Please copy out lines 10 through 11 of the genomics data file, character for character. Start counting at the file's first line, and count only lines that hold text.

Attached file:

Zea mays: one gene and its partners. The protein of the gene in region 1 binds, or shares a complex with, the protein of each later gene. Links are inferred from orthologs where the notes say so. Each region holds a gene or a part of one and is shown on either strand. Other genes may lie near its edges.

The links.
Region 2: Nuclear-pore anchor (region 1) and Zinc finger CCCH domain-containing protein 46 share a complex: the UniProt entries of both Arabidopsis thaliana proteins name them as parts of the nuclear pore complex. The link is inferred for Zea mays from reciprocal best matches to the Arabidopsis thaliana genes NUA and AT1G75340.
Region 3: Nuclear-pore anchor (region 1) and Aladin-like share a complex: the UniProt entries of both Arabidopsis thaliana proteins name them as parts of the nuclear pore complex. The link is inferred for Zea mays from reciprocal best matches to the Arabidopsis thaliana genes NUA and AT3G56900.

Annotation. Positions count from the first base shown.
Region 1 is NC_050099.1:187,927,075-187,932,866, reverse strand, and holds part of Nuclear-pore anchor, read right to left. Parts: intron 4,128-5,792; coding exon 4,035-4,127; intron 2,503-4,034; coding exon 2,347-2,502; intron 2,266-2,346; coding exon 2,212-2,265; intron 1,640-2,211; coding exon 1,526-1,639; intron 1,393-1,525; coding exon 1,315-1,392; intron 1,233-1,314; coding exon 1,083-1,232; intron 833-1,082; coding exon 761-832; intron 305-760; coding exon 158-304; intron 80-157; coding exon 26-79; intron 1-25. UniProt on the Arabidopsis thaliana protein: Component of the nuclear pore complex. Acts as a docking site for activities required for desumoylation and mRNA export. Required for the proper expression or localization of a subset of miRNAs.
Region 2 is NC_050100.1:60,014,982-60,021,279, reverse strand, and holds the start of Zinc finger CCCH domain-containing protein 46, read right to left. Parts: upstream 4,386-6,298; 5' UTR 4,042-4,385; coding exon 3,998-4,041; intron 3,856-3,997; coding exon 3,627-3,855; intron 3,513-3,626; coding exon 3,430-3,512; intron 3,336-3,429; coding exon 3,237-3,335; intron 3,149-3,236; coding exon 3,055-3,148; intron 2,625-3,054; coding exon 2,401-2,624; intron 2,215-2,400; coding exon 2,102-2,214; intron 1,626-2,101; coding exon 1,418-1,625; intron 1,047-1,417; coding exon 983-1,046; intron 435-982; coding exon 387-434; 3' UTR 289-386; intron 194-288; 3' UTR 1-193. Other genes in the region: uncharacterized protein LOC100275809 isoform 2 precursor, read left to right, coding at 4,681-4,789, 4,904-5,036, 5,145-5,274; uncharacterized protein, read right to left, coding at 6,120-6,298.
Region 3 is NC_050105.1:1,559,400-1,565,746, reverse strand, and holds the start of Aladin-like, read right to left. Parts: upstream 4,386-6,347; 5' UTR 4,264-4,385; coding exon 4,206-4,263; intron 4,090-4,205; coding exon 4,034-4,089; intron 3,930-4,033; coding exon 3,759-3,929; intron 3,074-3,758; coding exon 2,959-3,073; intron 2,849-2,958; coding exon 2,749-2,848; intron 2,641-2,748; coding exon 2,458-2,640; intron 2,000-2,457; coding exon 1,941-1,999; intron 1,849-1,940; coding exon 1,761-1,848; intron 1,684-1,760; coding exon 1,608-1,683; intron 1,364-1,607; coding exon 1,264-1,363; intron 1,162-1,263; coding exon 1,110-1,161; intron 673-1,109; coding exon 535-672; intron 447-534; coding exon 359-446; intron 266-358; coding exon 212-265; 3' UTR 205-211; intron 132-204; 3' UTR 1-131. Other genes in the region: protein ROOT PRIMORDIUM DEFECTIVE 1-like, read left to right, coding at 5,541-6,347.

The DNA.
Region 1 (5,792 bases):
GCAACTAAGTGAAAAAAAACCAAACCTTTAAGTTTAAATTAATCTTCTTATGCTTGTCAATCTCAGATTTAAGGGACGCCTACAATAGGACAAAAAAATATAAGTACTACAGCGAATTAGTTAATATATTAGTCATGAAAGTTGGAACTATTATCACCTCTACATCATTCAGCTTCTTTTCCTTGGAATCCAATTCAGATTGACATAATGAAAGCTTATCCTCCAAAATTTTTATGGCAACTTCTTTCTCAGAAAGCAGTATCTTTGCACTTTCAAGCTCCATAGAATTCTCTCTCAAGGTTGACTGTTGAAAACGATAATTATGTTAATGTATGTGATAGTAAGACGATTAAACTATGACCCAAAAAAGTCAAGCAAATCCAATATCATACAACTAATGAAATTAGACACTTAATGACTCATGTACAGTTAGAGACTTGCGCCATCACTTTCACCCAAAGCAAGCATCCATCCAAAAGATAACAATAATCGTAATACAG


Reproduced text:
Region 1 (5,792 bases):
GCAACTAAGTGAAAAAAAACCAAACCTTTAAGTTTAAATTAATCTTCTTATGCTTGTCAATCTCAGATTTAAGGGACGCCTACAATAGGACAAAAAAATATAAGTACTACAGCGAATTAGTTAATATATTAGTCATGAAAGTTGGAACTATTATCACCTCTACATCATTCAGCTTCTTTTCCTTGGAATCCAATTCAGATTGACATAATGAAAGCTTATCCTCCAAAATTTTTATGGCAACTTCTTTCTCAGAAAGCAGTATCTTTGCACTTTCAAGCTCCATAGAATTCTCTCTCAAGGTTGACTGTTGAAAACGATAATTATGTTAATGTATGTGATAGTAAGACGATTAAACTATGACCCAAAAAAGTCAAGCAAATCCAATATCATACAACTAATGAAATTAGACACTTAATGACTCATGTACAGTTAGAGACTTGCGCCATCACTTTCACCCAAAGCAAGCATCCATCCAAAAGATAACAATAATCGTAATACAG